Hillary Clinton was on ABC’s AM Radio programme this morning, defending why she wouldn’t be visiting Canberra during her first official overseas trip to Asia, as Barack Obama’s Secretry Of State. Without falter, Mrs Clinton immediately launched into the well versed and practiced statement about the US/Australia allience – a marriage between our two countries forged during the unknown days of World War Two.
“We know that Australia is one of our most trusted allies in the world” said Hillary Clinton, “.. and we remain grateful for our work together in the past and what we will do together in the future.”
Hence explains the welcoming mat shown to a seven piece band from the US Air Force at Palmerston High School. “We’re not your typical military band”, an enthusastic keyboardist spokesman Master Sergent Neill Herndon explained: “This is very exciting for us .. as a musical group it’s very exciting for us to get out and play for the younger audiences. We get to play some exciting music, more modern music. We play for a whole lot of different audiences and some of the folks that are older .. we’ll play that kind of music for them. But today, it’s the younger folks music and it’s very exciting.”
The excitement was catching!
Within minutes of the lead male vocalist launching into “Living in America” .. some of the 200 students in the audience were on their feet and dancing to the yanky tunes.
At a time when the US military fills the daily news pages with coverage from Iraq or Afghanistan – the Band leave’s a positive impression of the US in the minds of the several hundred students, who are no doubt enjoying the chance to skip class, at least for half an hour.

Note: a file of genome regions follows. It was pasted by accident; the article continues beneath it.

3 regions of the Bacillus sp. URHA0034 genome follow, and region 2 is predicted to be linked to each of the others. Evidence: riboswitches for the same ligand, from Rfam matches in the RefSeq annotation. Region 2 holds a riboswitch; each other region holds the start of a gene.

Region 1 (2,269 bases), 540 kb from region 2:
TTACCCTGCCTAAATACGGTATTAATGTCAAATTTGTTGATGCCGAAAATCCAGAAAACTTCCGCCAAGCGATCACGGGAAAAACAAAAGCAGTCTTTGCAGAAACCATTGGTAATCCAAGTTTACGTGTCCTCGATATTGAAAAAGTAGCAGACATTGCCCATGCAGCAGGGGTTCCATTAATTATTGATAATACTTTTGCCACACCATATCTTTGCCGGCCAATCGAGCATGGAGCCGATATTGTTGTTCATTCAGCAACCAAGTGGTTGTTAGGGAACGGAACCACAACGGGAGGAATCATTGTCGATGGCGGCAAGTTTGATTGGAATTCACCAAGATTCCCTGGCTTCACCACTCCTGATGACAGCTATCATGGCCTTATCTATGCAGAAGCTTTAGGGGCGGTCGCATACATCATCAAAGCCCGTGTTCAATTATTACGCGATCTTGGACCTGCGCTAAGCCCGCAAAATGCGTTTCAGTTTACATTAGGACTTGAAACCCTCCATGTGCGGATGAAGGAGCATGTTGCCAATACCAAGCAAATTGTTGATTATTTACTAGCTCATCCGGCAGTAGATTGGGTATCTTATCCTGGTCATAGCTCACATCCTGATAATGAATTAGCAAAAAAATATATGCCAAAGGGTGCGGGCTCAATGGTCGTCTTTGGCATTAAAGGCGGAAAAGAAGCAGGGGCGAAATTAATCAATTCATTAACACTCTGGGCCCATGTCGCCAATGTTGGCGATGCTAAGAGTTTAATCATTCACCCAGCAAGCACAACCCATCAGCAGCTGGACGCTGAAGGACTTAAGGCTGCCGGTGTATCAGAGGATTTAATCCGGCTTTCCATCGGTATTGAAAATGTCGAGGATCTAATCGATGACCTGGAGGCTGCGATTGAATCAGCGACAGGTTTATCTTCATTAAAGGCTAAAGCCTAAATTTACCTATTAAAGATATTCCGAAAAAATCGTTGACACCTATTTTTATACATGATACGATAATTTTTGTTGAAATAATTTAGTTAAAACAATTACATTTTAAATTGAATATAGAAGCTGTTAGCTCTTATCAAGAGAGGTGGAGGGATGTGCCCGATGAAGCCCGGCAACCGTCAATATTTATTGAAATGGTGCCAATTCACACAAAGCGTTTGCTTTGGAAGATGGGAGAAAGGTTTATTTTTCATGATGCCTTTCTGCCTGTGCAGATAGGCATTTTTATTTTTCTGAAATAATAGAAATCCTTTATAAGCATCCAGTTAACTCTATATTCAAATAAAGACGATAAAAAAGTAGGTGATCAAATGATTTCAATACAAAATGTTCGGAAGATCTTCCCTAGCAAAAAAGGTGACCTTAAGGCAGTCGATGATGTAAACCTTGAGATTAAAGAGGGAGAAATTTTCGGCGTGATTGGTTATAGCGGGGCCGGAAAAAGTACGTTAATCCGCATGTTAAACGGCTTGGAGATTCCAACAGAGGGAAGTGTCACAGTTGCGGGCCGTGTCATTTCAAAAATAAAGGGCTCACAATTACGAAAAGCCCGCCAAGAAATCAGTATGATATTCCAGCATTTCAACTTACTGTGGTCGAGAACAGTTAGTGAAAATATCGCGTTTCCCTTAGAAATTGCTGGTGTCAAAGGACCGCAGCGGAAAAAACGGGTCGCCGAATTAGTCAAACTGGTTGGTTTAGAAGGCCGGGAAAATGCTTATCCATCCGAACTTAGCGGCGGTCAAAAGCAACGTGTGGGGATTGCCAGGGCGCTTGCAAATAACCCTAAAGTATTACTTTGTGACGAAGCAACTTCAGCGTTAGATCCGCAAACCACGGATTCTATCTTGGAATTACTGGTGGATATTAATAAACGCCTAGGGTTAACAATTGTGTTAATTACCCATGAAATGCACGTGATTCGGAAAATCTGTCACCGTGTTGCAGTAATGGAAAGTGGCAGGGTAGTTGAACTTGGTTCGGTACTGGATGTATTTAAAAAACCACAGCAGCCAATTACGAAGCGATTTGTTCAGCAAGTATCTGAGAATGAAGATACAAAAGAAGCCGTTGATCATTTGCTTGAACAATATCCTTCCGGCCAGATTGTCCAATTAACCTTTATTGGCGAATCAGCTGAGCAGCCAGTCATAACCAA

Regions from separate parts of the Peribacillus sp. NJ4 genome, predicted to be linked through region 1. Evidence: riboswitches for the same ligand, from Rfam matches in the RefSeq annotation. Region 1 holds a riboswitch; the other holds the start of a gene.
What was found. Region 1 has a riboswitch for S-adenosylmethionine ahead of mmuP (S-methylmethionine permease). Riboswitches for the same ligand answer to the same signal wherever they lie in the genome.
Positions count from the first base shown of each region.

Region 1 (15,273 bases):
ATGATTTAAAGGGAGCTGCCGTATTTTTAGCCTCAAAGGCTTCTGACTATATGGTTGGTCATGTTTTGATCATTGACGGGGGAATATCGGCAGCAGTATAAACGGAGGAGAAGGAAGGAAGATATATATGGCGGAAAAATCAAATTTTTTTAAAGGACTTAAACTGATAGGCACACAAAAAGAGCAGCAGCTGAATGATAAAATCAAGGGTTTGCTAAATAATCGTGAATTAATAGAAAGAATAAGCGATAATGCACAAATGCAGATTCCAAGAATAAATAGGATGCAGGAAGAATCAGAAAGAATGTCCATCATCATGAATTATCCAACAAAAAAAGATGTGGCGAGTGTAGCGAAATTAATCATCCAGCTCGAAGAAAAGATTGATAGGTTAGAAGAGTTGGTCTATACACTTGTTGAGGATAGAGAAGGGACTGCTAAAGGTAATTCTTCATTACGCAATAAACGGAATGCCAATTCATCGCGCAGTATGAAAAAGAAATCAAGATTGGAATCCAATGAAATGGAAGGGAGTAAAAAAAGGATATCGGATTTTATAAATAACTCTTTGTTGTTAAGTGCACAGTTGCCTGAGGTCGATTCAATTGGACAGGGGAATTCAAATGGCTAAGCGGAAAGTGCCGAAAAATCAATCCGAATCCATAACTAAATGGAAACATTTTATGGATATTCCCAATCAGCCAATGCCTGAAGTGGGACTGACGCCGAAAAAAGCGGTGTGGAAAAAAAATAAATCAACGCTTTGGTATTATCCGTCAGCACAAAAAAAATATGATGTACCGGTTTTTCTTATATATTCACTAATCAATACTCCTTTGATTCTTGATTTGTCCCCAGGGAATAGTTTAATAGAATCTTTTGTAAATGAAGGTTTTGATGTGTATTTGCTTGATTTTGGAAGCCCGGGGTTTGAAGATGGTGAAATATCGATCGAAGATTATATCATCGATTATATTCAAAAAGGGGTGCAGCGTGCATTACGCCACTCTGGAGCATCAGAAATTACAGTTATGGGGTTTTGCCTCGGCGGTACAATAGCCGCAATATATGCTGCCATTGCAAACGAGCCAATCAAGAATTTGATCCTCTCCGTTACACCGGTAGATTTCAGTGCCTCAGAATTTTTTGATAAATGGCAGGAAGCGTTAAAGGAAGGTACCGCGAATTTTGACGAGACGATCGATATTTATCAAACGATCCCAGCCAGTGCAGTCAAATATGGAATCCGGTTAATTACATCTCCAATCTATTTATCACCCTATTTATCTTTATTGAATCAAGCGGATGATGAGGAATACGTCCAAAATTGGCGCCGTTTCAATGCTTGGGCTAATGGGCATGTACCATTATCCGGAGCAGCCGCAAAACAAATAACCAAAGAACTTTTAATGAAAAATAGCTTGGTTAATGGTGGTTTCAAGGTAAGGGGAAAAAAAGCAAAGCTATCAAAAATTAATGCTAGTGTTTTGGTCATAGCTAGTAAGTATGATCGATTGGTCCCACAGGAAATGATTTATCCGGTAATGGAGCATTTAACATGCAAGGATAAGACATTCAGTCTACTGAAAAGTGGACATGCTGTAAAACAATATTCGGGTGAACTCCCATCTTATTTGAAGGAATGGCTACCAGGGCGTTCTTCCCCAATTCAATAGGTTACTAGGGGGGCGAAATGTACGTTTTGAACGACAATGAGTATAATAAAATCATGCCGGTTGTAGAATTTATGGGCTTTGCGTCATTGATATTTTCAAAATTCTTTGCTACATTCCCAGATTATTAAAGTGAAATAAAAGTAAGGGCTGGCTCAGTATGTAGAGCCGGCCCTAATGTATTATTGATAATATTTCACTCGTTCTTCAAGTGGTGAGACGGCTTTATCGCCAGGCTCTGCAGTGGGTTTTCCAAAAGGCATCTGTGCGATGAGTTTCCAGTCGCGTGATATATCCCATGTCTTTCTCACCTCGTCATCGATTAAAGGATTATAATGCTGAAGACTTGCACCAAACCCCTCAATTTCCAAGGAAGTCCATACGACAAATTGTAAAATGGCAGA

According to MSG Herndon, the Band had to go back to school too: “We looked up Waltzing Matilda and found out a lot of different words, tucker bag – billabong and those types of things so we’re learning a lot about the culture and it’s wonderful.”
The US Air Force Band visit coinscides with Thursday’s 69th Bombing Of Darwin Ceremony. The exact number is not known – but officially 251 people were killed in the first Japenese bombing raids on the 19th of February, 1942. 91 of the dead were American sailors, onboard the USS Peary docked in Darwin Harbour.
So over five days – performing at schools, retirement homes and Royal Darwin Hospital, the Air Force crew are sharing the unspoken bond – a mix of gratitude, understanding, loss and commitment – between Australia and the United States. Turkey’s leader Mustafa Kemal Attaturk wrote – “You, the mothers, who sent their sons from far away countries, wipe away your tears: your sons are now lying in our bosom and are in peace.” Like the British, Australia, New Zealand, French and other nationalities buried at Gallipoli – the 91 USS Peary sailors entombed in Darwin Harbour – are now treated as Australian’s. Explaining in part the ‘no worries’ and unconditionally welcoming additude shown to this US Air Force Band.